The term “rape” tends to evoke some very specific imagery in most people’s minds — but Michigan actually doesn’t have a legal definition of that word.
Instead, the term used to describe what people generally think of as rape — as well as other kinds of sexual assault — is called “criminal sexual conduct.”
How rape is charged
In most cases, unlawful sexual penetration of any kind that’s accomplished by force or coercion will be charged as a third-degree felony. That includes situations where the victim is between 13 and 15 years of age or incapacitated due to intoxication or some other reason.
If convicted, a defendant will face mandatory sex offender registration and up to 15 years in prison.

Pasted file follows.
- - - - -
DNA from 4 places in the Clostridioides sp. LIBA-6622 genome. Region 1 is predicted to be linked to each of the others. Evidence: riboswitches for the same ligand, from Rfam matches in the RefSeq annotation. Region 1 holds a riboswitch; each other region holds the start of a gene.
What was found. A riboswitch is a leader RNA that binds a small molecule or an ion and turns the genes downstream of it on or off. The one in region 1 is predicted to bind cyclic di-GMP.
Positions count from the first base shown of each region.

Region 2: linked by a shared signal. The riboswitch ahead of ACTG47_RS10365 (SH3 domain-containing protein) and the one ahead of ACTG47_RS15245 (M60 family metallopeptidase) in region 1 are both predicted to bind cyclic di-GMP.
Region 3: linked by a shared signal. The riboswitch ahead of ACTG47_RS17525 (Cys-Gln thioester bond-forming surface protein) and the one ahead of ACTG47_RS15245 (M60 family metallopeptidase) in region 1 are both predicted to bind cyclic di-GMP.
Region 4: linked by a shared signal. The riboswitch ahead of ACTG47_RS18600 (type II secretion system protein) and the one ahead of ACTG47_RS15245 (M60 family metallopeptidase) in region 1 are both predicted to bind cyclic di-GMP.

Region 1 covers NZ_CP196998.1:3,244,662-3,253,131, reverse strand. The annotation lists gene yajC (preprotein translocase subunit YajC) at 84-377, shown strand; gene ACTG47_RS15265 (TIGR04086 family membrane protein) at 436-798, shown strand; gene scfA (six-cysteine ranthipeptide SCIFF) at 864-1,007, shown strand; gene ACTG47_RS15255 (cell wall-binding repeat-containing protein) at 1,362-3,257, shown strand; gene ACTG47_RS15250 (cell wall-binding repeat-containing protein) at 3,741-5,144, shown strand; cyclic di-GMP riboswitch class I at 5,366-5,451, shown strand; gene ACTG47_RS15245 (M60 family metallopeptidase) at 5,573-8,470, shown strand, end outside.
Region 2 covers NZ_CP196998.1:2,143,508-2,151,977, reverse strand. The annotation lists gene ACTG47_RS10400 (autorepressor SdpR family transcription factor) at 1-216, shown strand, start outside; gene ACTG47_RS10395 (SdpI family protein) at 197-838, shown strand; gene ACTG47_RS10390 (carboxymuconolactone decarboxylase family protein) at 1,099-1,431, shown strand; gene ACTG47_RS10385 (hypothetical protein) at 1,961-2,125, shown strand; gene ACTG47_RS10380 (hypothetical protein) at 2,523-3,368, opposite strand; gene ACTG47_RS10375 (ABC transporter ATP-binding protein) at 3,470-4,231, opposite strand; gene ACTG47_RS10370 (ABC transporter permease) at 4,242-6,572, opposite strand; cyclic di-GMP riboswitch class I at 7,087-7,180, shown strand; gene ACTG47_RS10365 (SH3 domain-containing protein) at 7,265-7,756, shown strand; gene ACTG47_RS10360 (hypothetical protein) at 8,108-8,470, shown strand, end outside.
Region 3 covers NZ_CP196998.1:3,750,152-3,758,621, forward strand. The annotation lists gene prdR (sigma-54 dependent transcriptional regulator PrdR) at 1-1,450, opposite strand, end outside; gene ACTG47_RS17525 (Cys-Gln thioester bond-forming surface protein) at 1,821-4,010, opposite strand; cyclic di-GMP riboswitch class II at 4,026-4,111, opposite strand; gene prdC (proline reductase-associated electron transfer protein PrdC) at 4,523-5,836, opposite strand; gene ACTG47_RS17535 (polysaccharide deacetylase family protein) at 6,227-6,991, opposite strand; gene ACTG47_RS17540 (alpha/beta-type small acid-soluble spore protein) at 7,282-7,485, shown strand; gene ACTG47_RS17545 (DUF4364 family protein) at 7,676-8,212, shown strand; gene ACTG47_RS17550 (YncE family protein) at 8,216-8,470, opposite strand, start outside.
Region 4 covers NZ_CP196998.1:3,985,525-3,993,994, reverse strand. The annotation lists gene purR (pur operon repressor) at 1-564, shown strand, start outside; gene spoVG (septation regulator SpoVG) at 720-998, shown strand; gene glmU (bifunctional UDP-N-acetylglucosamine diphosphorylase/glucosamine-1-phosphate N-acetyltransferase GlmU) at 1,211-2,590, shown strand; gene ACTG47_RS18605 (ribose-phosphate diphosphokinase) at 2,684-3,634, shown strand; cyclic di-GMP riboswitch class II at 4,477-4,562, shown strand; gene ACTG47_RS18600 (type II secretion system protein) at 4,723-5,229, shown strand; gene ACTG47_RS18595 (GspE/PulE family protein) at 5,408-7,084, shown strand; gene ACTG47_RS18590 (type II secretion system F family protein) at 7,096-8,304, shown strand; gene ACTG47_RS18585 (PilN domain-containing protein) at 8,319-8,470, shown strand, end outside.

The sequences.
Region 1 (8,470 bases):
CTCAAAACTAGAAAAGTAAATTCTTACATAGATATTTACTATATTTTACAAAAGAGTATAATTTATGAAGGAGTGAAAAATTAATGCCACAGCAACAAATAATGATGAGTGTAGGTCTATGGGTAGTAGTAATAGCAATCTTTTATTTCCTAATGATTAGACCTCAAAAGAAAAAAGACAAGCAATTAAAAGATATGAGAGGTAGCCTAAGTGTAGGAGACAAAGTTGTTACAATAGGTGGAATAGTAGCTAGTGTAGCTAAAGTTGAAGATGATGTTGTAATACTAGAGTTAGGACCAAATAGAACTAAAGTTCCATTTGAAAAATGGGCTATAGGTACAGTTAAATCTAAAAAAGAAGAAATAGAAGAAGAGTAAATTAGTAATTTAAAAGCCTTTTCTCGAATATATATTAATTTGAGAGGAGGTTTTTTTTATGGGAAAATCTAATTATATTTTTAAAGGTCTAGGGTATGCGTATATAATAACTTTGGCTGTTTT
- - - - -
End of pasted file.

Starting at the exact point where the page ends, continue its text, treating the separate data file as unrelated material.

The stakes go up, however, under certain circumstances: Criminal sexual conduct can be charged as a first-degree felony when:
- The victim is under 13 years of age
- The victim is between 13-15 years of age and either related to the defendant or a part of the defendant’s household
- The victim is between 13-15 years of age and the defendant is an authority figure to the victim
- There were multiple perpetrators involved
- The victim was injured due to force or coercion
- The victim was incapacitated at the time of the incident and suffered an injury
- The action occurred in conjunction with another felony (like kidnapping)
If convicted of criminal sexual conduct in the first degree, a defendant faces the potential of life imprisonment along with a lifetime on the sex offender registry.
If you’re charged with criminal sexual conduct
Once you understand the stakes, you can understand why it’s so important to invoke your right to remain silent when dealing with the police and find an experienced criminal defense attorney immediately. That’s the best way to protect your rights and your future.